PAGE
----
Saturday, October 11, 2014

Phantasy Quest

    I have played the game Phantasy Quest three times to experience the learning process by playing a game. First of all, it is an easy game to start with. The visual design is good, without a bunch of items displayed there to annoy you. The instruction is clear and explicit, with both arrows and dialogue box reminding you. And most importantly, there is time limit! Personally I hate those games with time limits, which will make me too nervous to win the game.

    When I was playing the game, I was thinking that if my future students play this game in my language class, what would my students learn from this game? The most basic one is the vocabulary, I think. Each time you click on the item, there is will be a dialogue box telling what it is. You may click on the item several times to try to find out your target in playing the game. That kind of repetition can help students remember the vocabulary in the game. In addition, the game is a kind of exploring game. Students read the instruction and explore all the scenes in the game. They can learn how to complete the task step by step, which means they will become patient in language learning. What’s more, even if they cannot figure out the route to the destination, they can refer to the walkthrough, where they can know how to successfully win the game, without feeling frustrated at all. Let’s see how the game is helpful to students intrinsically. This game includes almost all the elements mentioned by Tom Chatfield in his TED video 7 Ways Games Reward the Brain. It has uncertainty because you are stranded on a deserted island. It gives you immediate feedback and reward once you click on something. You are engaged in the game because you are always encouraged to find the target and complete the game. Besides, the clear and interesting instruction really helps when students are exposed to the game individually.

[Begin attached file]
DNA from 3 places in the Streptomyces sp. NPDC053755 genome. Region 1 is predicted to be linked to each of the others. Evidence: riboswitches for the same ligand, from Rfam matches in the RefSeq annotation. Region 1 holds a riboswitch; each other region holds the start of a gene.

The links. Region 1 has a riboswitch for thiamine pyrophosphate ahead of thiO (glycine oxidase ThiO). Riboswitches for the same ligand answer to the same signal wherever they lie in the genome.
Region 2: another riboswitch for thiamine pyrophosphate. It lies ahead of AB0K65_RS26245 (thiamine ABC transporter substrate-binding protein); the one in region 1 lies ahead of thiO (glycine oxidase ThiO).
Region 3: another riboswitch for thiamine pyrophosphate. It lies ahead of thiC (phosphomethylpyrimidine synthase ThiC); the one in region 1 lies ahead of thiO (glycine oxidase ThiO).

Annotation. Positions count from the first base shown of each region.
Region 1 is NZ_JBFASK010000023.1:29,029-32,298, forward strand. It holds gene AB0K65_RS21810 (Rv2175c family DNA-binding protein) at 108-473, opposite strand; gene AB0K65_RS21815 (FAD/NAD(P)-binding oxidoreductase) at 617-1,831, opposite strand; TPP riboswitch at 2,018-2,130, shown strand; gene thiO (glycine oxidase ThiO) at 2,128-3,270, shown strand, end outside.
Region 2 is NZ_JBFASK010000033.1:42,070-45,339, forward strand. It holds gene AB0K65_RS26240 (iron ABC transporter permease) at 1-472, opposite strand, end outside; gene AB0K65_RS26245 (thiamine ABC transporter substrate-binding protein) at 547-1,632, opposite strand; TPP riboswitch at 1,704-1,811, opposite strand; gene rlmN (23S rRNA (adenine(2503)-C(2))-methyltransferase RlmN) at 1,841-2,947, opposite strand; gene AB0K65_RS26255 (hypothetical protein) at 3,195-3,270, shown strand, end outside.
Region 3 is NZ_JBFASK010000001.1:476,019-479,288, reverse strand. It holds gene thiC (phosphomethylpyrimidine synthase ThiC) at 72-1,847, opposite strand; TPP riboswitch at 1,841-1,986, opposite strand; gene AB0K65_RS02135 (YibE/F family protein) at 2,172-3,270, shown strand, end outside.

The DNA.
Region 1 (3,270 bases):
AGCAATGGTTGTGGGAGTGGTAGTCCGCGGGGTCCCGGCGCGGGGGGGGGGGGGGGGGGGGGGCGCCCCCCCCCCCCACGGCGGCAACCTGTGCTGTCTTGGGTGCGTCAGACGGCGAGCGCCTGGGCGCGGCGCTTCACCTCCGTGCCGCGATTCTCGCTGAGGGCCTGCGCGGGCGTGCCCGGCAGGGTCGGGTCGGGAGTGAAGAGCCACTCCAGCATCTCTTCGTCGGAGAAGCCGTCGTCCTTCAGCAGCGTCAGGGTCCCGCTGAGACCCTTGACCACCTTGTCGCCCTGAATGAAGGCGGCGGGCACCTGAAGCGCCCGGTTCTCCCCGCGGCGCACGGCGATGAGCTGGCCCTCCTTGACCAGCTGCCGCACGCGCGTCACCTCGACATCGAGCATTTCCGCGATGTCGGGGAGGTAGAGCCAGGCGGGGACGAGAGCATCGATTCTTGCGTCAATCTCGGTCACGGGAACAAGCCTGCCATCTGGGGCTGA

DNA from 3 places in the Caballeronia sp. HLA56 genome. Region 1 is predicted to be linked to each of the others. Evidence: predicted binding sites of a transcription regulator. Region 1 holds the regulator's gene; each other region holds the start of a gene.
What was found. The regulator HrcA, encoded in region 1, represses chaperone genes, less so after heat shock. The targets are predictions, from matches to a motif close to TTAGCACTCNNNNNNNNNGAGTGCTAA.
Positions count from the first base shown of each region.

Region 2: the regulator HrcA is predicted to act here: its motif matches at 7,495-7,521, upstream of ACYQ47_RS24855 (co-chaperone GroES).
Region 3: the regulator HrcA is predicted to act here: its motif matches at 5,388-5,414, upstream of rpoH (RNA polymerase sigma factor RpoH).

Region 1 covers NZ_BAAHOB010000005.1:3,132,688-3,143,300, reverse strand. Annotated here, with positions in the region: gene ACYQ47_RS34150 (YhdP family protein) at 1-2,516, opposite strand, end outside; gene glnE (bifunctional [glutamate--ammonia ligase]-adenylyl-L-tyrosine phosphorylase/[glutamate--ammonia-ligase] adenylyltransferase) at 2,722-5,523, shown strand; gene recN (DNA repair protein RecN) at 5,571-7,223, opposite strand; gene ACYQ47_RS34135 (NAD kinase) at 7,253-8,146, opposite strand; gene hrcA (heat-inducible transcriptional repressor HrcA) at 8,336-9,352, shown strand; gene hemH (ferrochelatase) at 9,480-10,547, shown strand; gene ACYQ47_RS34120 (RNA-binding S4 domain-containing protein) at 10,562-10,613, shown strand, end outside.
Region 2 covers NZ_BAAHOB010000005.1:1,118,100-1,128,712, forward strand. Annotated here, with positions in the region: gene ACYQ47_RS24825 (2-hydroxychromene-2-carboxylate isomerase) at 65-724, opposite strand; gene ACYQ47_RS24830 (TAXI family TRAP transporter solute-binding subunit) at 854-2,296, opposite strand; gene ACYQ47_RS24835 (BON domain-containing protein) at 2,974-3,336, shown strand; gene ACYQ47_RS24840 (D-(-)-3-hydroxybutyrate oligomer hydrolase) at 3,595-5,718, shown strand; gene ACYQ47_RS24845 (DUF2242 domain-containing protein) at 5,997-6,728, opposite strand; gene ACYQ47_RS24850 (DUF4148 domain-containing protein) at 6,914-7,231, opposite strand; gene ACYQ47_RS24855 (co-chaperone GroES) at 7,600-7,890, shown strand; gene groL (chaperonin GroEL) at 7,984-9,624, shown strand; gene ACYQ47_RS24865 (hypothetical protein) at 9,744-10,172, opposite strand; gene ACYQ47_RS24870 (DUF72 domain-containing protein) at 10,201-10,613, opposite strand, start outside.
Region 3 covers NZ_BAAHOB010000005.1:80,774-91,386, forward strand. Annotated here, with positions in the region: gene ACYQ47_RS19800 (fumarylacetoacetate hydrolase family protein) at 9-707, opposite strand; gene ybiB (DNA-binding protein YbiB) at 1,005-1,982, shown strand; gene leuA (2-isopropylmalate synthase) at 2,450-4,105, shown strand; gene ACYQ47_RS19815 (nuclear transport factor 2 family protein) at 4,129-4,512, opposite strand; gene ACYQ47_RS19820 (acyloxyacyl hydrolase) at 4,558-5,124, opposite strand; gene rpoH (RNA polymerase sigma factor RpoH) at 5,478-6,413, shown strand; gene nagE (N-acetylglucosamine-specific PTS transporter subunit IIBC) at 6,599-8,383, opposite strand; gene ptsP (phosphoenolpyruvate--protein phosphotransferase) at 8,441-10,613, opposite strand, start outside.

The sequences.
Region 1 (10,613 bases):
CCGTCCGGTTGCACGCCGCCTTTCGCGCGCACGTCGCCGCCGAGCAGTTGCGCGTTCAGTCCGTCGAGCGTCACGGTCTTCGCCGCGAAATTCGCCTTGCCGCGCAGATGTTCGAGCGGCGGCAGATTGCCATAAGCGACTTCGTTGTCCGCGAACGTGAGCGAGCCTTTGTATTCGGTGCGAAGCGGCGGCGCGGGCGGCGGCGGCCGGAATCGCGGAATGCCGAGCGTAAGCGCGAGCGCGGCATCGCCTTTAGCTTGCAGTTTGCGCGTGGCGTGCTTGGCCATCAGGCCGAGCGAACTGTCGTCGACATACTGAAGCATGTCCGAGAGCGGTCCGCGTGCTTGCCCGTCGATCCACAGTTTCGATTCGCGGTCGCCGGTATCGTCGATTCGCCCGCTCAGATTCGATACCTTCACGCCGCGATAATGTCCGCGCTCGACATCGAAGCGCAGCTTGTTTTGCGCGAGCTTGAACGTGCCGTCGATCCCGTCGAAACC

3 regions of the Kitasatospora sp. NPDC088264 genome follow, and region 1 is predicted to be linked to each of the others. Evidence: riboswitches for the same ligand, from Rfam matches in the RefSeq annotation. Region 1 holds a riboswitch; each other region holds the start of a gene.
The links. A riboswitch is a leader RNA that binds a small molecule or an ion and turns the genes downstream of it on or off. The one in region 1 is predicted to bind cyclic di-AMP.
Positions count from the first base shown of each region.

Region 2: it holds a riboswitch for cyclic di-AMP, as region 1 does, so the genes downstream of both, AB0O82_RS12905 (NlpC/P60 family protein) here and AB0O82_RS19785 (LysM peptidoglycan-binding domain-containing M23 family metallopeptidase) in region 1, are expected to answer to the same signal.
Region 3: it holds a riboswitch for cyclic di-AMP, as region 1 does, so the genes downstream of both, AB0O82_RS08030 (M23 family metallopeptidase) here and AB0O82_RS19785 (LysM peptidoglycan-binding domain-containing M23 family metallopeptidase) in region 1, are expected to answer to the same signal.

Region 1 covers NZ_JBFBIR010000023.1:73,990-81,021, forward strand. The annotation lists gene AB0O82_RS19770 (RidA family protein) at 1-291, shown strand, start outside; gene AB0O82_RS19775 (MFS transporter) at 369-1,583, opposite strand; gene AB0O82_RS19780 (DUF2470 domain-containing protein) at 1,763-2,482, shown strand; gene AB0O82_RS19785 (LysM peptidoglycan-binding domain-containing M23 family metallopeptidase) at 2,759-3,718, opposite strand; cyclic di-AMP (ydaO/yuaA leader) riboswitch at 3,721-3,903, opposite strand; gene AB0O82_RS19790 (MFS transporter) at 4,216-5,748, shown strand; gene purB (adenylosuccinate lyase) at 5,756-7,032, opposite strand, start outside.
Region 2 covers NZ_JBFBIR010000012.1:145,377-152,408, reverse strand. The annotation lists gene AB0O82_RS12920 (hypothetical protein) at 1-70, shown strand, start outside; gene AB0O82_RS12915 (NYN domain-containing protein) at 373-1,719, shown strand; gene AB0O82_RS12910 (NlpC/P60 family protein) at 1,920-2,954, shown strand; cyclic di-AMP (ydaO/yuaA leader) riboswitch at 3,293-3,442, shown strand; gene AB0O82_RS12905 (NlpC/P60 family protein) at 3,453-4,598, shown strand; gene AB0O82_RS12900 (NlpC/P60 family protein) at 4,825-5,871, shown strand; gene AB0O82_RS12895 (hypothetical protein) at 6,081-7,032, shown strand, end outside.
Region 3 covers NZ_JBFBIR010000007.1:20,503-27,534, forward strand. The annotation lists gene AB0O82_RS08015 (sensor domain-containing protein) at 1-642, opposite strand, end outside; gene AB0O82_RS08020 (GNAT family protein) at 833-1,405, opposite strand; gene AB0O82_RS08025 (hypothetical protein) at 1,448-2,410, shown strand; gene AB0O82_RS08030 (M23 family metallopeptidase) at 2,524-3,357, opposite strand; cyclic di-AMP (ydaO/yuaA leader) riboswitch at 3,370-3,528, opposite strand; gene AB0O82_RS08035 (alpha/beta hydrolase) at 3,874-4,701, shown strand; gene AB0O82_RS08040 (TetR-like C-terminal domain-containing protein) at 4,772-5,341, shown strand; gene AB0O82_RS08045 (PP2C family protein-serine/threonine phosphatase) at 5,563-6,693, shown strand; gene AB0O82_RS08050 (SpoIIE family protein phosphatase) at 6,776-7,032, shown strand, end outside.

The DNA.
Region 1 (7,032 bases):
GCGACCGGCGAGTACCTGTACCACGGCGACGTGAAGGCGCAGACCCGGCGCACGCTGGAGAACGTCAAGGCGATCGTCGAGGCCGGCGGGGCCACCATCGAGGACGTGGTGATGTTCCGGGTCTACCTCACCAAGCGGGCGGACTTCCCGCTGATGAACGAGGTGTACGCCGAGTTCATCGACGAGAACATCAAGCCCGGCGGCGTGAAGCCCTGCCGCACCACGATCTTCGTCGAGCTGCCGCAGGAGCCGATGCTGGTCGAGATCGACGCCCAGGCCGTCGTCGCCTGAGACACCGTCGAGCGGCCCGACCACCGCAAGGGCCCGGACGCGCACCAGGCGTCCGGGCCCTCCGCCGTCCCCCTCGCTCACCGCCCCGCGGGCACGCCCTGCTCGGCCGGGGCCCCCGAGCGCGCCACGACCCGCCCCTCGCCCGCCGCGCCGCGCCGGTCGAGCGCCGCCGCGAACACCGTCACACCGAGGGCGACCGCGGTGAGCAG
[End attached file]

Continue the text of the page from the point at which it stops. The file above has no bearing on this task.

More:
With the help of game, the language learning process becomes more interesting. Teacher acts as an instructor to give students hints if they need, or enhance their learning after they play the game. Students would explore the game by themselves first, and then get some feedback or instruction from the teacher. As a future teacher, I would use walkthrough for the game. But I would only use it when they are at loss. I will encourage them to explore by themselves first, and then provide them walkthrough. To assess their learning, I would refer to KyleMawer's task types for assessing content learned in games. I would ask them to note down their difficulty and success in the game to assess their personal experiences. I would pay attention to their emotional change toward the game, for example, whether they are encouraged by the game to learn more, or they are just frustrated. I can imagine, gamification in language class would be very interesting!

1 comment:

  1. I really like the way you showed that this particular game "includes almost all the elements mentioned by Tom Chatfield in his TED video 7 Ways Games Reward the Brain." Perhaps a more specific link from Kyle Mawer's wiki would be more useful than the general link. How about ?